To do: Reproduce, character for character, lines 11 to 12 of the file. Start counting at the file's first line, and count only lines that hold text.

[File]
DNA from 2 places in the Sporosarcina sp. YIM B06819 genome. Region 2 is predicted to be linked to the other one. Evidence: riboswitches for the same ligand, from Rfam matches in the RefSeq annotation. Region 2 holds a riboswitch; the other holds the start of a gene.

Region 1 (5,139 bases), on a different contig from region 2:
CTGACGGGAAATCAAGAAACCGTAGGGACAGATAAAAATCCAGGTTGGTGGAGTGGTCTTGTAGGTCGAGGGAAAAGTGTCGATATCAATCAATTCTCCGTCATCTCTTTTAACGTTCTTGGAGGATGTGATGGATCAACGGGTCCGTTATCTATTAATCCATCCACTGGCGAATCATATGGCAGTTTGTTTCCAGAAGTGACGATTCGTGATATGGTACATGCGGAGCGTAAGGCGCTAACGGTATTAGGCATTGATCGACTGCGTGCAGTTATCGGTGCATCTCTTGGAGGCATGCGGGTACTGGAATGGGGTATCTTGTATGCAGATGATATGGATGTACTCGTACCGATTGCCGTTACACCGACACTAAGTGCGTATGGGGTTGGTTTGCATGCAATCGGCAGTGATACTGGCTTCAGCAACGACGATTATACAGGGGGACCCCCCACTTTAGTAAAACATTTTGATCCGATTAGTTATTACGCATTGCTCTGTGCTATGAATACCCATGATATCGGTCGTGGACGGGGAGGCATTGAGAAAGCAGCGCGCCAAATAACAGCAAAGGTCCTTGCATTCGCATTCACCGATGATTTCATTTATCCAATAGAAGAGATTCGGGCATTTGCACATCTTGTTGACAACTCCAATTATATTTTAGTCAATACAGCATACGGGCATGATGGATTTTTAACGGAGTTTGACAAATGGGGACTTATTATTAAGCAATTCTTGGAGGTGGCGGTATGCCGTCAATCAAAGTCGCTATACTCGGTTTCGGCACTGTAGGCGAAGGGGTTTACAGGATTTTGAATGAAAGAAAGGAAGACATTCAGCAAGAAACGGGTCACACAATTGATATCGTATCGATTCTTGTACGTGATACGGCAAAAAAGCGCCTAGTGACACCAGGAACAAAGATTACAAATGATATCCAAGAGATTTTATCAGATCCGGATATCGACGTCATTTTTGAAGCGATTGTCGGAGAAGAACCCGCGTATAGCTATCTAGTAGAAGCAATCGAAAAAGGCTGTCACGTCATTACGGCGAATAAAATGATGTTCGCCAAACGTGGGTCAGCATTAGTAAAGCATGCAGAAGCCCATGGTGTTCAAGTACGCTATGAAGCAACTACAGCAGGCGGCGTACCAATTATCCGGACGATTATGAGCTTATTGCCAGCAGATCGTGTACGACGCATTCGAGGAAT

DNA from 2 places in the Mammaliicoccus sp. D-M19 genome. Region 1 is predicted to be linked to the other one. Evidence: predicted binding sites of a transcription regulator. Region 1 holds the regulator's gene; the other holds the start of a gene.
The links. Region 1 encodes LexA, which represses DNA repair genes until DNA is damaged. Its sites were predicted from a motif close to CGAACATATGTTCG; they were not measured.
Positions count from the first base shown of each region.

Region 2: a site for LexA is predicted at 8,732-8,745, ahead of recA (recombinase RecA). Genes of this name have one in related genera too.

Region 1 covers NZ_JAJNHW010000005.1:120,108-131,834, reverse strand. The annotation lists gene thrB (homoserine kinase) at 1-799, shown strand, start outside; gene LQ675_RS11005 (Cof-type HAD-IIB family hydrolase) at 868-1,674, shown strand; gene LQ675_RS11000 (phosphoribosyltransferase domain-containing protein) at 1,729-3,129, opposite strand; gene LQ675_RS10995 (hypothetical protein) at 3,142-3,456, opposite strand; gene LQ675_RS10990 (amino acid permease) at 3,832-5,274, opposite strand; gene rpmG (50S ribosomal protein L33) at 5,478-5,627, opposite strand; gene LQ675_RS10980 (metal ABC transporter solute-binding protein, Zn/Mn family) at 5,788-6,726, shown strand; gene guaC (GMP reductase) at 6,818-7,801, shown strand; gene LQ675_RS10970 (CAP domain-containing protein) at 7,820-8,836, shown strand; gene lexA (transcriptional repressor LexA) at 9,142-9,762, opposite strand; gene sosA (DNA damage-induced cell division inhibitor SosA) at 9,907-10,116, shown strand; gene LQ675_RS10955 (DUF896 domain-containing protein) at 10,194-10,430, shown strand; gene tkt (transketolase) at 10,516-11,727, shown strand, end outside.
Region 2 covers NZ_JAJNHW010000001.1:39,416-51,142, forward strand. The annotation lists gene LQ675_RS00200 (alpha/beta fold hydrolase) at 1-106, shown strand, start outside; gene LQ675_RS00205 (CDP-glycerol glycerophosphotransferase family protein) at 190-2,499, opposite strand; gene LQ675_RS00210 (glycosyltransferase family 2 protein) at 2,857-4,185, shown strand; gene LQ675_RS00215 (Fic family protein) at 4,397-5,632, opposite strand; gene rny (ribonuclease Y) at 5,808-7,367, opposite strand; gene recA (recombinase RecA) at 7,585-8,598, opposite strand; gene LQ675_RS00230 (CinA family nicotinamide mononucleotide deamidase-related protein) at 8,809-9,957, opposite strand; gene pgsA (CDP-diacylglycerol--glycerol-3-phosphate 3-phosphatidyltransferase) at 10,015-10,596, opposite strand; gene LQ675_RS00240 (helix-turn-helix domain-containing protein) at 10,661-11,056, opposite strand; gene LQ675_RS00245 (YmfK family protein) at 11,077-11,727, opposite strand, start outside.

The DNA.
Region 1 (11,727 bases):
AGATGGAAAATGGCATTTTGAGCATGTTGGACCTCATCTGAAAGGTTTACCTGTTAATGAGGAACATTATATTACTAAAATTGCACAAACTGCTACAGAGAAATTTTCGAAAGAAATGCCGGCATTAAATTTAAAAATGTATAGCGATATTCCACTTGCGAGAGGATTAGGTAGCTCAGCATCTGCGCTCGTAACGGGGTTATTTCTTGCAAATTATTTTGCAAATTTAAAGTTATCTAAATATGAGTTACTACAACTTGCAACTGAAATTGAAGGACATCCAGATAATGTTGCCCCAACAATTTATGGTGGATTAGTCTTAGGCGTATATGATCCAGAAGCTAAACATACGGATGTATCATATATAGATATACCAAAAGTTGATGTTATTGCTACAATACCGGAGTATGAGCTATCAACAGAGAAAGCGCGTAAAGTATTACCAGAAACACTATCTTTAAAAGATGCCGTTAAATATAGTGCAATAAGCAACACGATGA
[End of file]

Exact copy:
Region 1 (11,727 bases):
AGATGGAAAATGGCATTTTGAGCATGTTGGACCTCATCTGAAAGGTTTACCTGTTAATGAGGAACATTATATTACTAAAATTGCACAAACTGCTACAGAGAAATTTTCGAAAGAAATGCCGGCATTAAATTTAAAAATGTATAGCGATATTCCACTTGCGAGAGGATTAGGTAGCTCAGCATCTGCGCTCGTAACGGGGTTATTTCTTGCAAATTATTTTGCAAATTTAAAGTTATCTAAATATGAGTTACTACAACTTGCAACTGAAATTGAAGGACATCCAGATAATGTTGCCCCAACAATTTATGGTGGATTAGTCTTAGGCGTATATGATCCAGAAGCTAAACATACGGATGTATCATATATAGATATACCAAAAGTTGATGTTATTGCTACAATACCGGAGTATGAGCTATCAACAGAGAAAGCGCGTAAAGTATTACCAGAAACACTATCTTTAAAAGATGCCGTTAAATATAGTGCAATAAGCAACACGATGA